“A Passage to India” takes place during the early years of Britain’s colonization of the government. The Indian citizens are looked on as a lesser race in their own country! Western ways are thought to be desired by the natives … the foods, dress, etc… are copied. The white man is catered to for the wealth he brings which amounts to little more than pennies for the natives. Mrs. Moore is visiting from England with Adela Quested, a young woman, who is to marry her son Ronny, a magistrate, in the town of Chandapore. The two women are anxious to see the real India. Not the recreation of English life in an Indian setting. Not the typical elephant ride, but everyday life of common Indians. In a mosque Mrs. Moore becomes acquainted with an Indian doctor, Aziz, who offers to take her and Miss Quested on a tour of the Marabar Caves.The country is beautifully described, but the meat of the story revolves around racial conflict.At the caves, a suspicious assault on Adela takes place, and in her disoriented state she falsely accuses Aziz as her “attacker.” When the case goes to trial, Ronny sends his mother home rather than let her testify, because she believes Aziz is innocent. When Adela is called to the stand she recants her earlier testimony and denies the charge against Aziz, claiming she was and is confused about the situation. After Adela changes her story, Ronny breaks the engagement. Ronny believes the stereotype that Indian men lust after white women. Mr. Felding, an Englishman, but also a friend of the Indian doctor tries to remain loyal. Even so Aziz has lost his faith in “whites” after the ordeal he went through when held suspect for the crime.The misunderstanding of intentions can’t be avoided when considering the different beliefs of these two cultures.Forster leaves us to ponder the difficulties that mixing race and cultures can bring, as well as the danger of prejudices.I recommend that this book not be overlooked. And if you think I’ve spoiled the story by revealing too much, there are many parts not mentioned that will surprise you and keep you reading until the end.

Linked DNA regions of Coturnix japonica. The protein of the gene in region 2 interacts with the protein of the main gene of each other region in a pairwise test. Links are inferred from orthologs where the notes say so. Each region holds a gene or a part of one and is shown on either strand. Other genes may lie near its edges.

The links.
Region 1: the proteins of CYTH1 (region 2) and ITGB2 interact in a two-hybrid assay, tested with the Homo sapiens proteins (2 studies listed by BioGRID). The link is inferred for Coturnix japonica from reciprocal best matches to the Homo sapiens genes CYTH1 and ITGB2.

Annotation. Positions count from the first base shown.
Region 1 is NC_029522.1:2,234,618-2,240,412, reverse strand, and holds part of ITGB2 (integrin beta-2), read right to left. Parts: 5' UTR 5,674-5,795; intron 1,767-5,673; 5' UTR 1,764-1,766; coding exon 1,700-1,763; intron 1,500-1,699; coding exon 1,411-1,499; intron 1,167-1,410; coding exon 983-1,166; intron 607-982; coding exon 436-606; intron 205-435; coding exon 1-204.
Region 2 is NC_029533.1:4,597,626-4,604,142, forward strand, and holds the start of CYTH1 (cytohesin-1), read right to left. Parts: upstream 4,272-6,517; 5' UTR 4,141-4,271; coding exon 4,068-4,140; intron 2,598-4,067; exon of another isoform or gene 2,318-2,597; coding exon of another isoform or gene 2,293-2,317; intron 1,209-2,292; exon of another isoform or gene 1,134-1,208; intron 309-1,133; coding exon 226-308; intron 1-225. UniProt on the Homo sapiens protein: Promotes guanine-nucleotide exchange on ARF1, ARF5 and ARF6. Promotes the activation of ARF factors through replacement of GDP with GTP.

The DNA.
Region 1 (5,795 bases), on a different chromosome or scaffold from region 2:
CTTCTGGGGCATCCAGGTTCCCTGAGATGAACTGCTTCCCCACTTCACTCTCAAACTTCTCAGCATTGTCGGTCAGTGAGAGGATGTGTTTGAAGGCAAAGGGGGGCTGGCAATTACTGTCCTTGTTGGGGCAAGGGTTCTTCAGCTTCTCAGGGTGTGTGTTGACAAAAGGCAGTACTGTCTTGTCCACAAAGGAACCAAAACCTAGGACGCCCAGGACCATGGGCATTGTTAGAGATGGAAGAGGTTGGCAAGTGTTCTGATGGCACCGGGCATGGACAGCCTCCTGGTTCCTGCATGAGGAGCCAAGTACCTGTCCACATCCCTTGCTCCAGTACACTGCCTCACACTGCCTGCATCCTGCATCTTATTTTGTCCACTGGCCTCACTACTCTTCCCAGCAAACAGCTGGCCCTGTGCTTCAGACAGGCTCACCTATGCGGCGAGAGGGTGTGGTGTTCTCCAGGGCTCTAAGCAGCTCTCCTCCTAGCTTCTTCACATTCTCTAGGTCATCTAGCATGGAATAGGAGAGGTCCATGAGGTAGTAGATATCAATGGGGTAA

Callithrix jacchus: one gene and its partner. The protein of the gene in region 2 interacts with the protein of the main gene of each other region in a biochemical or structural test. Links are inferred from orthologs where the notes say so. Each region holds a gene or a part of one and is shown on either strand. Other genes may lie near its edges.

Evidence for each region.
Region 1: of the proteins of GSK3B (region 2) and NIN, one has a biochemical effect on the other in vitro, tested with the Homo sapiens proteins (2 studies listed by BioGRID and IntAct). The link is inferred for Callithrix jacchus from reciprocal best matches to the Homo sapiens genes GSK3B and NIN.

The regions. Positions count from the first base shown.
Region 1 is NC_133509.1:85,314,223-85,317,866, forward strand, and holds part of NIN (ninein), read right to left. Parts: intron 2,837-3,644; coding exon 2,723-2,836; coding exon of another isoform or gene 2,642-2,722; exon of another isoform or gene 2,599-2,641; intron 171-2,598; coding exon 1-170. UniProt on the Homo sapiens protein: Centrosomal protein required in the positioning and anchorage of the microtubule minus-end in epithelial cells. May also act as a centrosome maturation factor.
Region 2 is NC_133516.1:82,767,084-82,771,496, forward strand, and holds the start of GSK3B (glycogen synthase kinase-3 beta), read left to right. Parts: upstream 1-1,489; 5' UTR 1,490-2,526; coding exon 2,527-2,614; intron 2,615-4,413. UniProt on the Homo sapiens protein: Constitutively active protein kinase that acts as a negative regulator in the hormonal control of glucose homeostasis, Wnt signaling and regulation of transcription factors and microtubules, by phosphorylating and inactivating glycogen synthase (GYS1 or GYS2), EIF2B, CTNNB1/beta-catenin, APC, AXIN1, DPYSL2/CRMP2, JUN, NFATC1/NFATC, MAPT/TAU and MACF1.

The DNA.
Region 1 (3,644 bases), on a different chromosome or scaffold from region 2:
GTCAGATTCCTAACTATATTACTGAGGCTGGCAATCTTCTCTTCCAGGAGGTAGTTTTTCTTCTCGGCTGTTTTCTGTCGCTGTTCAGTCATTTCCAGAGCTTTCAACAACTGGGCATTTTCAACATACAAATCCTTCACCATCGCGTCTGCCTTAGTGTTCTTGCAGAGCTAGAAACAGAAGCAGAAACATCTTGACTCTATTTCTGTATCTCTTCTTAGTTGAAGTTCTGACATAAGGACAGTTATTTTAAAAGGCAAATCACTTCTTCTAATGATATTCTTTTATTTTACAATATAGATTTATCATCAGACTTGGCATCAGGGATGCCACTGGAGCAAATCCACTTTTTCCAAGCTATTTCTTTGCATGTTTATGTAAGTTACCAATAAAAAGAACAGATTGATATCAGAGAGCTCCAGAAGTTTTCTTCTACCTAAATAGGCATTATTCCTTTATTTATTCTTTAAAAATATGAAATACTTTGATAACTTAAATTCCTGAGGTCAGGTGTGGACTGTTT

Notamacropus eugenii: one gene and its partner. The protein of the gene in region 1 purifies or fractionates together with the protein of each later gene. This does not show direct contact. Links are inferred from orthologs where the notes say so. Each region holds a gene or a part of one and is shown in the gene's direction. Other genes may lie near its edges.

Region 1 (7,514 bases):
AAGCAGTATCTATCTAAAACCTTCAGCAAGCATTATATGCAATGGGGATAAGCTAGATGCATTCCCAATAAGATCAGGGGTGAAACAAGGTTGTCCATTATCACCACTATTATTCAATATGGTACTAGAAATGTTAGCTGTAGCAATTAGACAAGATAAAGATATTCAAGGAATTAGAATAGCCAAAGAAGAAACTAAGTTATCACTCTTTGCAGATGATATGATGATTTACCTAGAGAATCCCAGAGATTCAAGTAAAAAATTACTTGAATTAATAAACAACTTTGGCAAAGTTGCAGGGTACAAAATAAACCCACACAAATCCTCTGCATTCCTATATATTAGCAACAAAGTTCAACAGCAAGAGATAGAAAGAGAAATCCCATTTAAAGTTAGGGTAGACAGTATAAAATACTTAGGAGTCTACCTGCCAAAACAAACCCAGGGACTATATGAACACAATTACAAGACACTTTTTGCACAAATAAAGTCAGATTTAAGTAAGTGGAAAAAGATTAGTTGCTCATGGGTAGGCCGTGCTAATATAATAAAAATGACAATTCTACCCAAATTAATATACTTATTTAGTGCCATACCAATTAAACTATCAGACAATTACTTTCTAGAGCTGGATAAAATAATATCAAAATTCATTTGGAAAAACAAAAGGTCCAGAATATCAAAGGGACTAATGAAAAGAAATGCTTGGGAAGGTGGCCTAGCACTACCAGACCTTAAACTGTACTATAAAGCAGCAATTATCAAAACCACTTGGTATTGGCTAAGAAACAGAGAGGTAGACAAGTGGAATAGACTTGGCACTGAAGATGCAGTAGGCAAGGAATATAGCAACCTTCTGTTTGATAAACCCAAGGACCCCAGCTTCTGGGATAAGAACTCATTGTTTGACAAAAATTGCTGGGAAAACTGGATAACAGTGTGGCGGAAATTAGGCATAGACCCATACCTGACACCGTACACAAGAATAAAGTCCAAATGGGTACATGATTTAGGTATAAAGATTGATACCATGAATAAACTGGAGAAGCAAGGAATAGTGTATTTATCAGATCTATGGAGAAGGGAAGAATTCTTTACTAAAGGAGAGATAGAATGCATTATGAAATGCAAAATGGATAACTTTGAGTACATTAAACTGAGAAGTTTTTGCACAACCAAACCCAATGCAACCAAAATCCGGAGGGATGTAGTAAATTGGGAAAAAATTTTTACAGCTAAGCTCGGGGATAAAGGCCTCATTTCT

Review by

In A Passage to India, Forster writes about ruling British colonials and their relationship with India in the early 1900s. At the heart of the story are complex issues of empire, race, religion, cultural differences, mistrust, decency, and tension between the English (Anglo-Indians), Muslims and Hindus. It raises the question of the possibility of friendship between an Englishman and an Indian in the context of British colonialism. The relationship between the British and Indian characters is quite compelling and is told from a number of different voices; characters whose emotions and feelings are based on their perceptions of each other through distorted racial prejudice.Forster uses his experiences as a foreigner abroad to paint a picture of India as striking and beautiful, a diverse "muddle" of formless countryside, unidentifiable nature and various ethnic, religious and linguistic groups, under the ordered and authoritative yet condescending rule of colonial Britain. Two women, Mrs. Moore and Adela Quested, arrive seeking the "real" India of adventure and mystery, and resolve to experience it without the prejudices exhibited by their English compatriots. They soon meet a young Muslim Indian physician, Dr. Aziz, whose relationship with his unpleasant superiors has made him scornful of the English. Aziz quickly develops a deep respect for Mrs. Moore, however, and pronounces her Oriental. Through Mrs. Moore, he also develops a tentative friendship with Cyril Fielding, an educator who is interested in discovering more about India. Aziz organizes a tour of the Marabar Caves for his new friends, and from this the central crisis arises. The crux of the story is the mystery or "muddle" of what did or did not occur at the caves and the harm the incident brings to each of the main characters and their relationships with each other. As Aziz says, until India is free from the British, an Indian and an Englishman cannot be true friends.I really enjoyed this book, especially the interactions of the characters who often misunderstand each other's words or intentions due to linguistic and cultural differences. The prose was philosophical and poetic, yet easy to read. The larger questions of racism and oppression explored in the novel continue to resonate today.

Review by

This was the first book I was able to finish for my English class. While parts were confusing and it was not the most "action-packed" book, I enjoyed reading it to a pretty high extent. The language is very nice and the way Forster described some parts was utterly comical. I wish I didn't have to rush through the book but at least I got to finish it.